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After More Than 60 Years, Chappaqua Orchestra to Rebrand & Relocate to Expand its Reach

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Chappaqua Orchestra Rebrands to Orchestra 914
Orchestra 914 at its June 11 concert at the Paramount in Peekskill. Formerly the Chappaqua Orchestra, it has rebranded and is moving to Pleasantville to expand its reach.

After more than 60 years, the Chappaqua Orchestra is rebranding and will move its home base to Pleasantville for the start of the upcoming 2021-22 season.

Co-executive Director David Restivo said the decision to call itself Orchestra 914 is to broaden its base of support and remove any misconception that the group isn’t a fully professional orchestra. He said it hopes to perform in venues throughout Westchester, including the Tarrytown Music Hall, the Capitol Theater in Port Chester and the Paramount in Peekskill, where it gave its season-ending performance on June 11.

By moving to neighboring Pleasantville, Restivo said it will also join a community that has become a local hub for the arts, which includes the Jacob Burns Film Center, Arc Stages, the Pleasantville Music Festival and regular music performances at the village’s farmers market.

Restivo said he and Co-executive Director Amy Harter hope to raise the level of community support to something similar to the Ridgefield Orchestra.

“Every show was so well supported by the local people and the surrounding people in Connecticut and I said, ‘Wow, this is amazing,’” Restivo said of the Ridgefield Orchestra. “So the idea was we didn’t feel like, and for whatever reason, we weren’t getting that kind of support in this town. So we felt like we needed to find a town that really was in Westchester, that was really kind of like Ridgefield, that supported the arts, and Pleasantville really does that.”

The changes will coincide with the anticipated announcement in the next couple of weeks of the orchestra’s new music director and conductor. It has been without a permanent leader since longtime director Michael Shapiro left the orchestra several years ago after a 16-year run. Shapiro was able to attract top-flight talent from New York City to Chappaqua. 

Restivo said it had been Shapiro’s goal to bring the highest quality performances to the Chappaqua Orchestra. When Shapiro departed, Restivo said he pledged to him that work would continue.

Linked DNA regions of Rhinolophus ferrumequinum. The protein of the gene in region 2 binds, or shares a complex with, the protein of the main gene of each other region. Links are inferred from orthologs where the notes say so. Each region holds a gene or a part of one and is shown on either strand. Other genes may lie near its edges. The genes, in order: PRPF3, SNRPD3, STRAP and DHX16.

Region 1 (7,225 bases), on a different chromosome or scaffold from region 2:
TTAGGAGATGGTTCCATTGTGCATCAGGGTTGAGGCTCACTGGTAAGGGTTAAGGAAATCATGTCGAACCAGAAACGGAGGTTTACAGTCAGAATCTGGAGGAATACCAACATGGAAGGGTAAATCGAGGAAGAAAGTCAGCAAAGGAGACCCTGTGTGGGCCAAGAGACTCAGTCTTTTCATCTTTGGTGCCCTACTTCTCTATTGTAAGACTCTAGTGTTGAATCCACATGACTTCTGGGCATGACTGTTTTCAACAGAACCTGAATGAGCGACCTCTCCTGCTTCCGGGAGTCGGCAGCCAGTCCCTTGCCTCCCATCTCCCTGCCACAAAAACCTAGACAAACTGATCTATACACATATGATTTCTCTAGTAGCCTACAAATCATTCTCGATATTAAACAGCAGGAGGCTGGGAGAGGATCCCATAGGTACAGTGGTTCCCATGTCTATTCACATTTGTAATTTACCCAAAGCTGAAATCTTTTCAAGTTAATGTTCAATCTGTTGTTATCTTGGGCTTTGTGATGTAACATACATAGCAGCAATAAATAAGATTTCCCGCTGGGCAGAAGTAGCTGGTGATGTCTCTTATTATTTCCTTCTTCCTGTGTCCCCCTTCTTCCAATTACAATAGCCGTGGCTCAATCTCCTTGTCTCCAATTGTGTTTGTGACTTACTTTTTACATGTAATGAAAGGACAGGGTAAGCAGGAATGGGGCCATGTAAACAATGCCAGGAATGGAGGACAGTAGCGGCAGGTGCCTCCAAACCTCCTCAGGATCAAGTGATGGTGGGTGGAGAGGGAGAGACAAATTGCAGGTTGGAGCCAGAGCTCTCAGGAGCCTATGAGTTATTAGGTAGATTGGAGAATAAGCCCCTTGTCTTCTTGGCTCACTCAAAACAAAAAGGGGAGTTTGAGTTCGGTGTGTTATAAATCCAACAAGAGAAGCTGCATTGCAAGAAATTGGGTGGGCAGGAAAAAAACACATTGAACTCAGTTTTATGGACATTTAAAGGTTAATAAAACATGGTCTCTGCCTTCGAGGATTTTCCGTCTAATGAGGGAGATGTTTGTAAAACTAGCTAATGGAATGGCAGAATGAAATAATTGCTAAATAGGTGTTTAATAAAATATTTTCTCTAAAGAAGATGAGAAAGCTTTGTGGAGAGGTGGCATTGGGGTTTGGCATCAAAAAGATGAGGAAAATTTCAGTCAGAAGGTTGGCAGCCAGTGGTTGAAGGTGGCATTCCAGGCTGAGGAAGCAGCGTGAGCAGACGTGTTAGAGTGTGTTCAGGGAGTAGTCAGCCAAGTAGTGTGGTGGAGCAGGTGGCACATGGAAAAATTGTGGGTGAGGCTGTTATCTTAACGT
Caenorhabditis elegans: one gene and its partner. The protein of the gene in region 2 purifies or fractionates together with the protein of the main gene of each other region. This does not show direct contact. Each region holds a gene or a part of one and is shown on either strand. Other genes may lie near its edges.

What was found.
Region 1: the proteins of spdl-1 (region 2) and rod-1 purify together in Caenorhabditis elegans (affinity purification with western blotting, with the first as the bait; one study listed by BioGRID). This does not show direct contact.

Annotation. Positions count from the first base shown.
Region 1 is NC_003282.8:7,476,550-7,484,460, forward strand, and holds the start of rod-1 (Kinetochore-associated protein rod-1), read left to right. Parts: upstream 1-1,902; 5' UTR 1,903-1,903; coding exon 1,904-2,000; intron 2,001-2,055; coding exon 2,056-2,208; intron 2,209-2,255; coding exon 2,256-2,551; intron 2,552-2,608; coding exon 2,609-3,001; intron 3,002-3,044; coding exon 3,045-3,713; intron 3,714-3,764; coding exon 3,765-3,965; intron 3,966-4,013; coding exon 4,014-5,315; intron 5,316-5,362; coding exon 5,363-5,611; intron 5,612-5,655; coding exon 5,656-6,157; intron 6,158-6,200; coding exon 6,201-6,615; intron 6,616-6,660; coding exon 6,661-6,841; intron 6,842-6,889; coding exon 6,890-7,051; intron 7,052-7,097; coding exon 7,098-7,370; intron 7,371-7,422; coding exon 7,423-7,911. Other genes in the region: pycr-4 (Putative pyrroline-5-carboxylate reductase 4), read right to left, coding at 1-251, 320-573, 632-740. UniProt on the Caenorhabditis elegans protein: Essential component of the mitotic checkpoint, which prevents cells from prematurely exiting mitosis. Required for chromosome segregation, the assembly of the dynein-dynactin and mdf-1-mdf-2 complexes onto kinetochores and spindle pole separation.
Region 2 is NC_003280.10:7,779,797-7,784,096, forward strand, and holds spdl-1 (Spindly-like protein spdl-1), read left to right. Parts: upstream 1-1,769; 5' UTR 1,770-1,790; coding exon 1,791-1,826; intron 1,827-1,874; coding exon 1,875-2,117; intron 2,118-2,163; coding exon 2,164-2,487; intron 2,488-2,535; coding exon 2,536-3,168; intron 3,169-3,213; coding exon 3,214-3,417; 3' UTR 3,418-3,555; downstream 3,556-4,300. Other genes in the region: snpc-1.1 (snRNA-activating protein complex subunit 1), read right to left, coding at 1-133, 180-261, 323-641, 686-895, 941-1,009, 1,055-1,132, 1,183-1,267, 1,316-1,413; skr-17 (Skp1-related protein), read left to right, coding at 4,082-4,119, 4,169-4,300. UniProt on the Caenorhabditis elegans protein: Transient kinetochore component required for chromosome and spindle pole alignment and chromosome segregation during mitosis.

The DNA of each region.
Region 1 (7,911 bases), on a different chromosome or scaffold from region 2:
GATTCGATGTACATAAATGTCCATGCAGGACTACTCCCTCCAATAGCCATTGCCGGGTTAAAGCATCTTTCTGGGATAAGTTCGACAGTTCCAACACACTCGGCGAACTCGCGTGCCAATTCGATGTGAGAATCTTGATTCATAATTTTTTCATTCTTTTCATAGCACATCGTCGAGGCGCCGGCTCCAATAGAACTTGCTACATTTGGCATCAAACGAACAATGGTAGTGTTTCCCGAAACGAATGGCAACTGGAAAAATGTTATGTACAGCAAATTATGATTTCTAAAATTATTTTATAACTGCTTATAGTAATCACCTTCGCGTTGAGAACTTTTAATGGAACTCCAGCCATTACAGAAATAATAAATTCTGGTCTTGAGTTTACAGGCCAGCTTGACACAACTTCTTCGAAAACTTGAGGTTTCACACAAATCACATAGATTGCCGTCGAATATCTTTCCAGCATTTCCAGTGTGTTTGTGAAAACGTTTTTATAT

The annual schedule will continue to include a children’s concert, the Together in Music family concert suitable for special needs children and its concerto competition.

He and the board of directors also need to make sure that Orchestra 914 has progressed to the point where sufficient funding is in place to present consistent high-quality programs.

“We won’t do it unless the funding is there and the orchestra quality is there,” said Restivo, a violinist who has been with the orchestra for eight or nine years. “Hopefully, we can get the supporters and the funding we need to make that happen.”

While Pleasantville doesn’t have a large venue for the full orchestra to perform, he said partnerships are being worked on, particularly with Arc Stages, which has a smaller 99-seat theater and has plans for a larger 200-seat auditorium at its site, he said.

“They don’t have a venue,” Restivo said. “We would like to work on developing some sort of venue there. But in the meantime, because of our name, we feel like we can be anywhere in the county and perform.”

He said the orchestra plans to schedule at least one performance a year in the village, most likely one of its smaller chamber music quartets. There have also been rehearsals at St. John’s Episcopal Church, which can also be used for smaller performances.

Pleasantville Mayor Peter Scherer said he was “delighted” to have heard from Restivo about the orchestra moving their base to the village and he believes the community will embrace it.

While there may not be a permanent place to perform, he’s optimistic that their presence will create synergy with the village’s other arts organizations, which can provide greater opportunities for all.

“So I’m delighted to think that Pleasantville is a good place for that and we’re also delighted to think that over time there’s going to be some opportunities with all else that goes on here,” Scherer said.

Restivo said New Castle officials had hoped to make the Chappaqua Performing Arts Center, formerly the Wallace Auditorium at the former Reader’s Digest site, into a venue that could support its needs, but the acoustical challenges in the facility were too great.

Internal discussions within the orchestra had been occurring for several years about broadening its base, but plans were waylaid by the pandemic. With the area having emerged from the emergency and a new director coming aboard, Restivo said Orchestra 914 needed to make its move now.

For more information, soon look for Orchestra 914’s new website at

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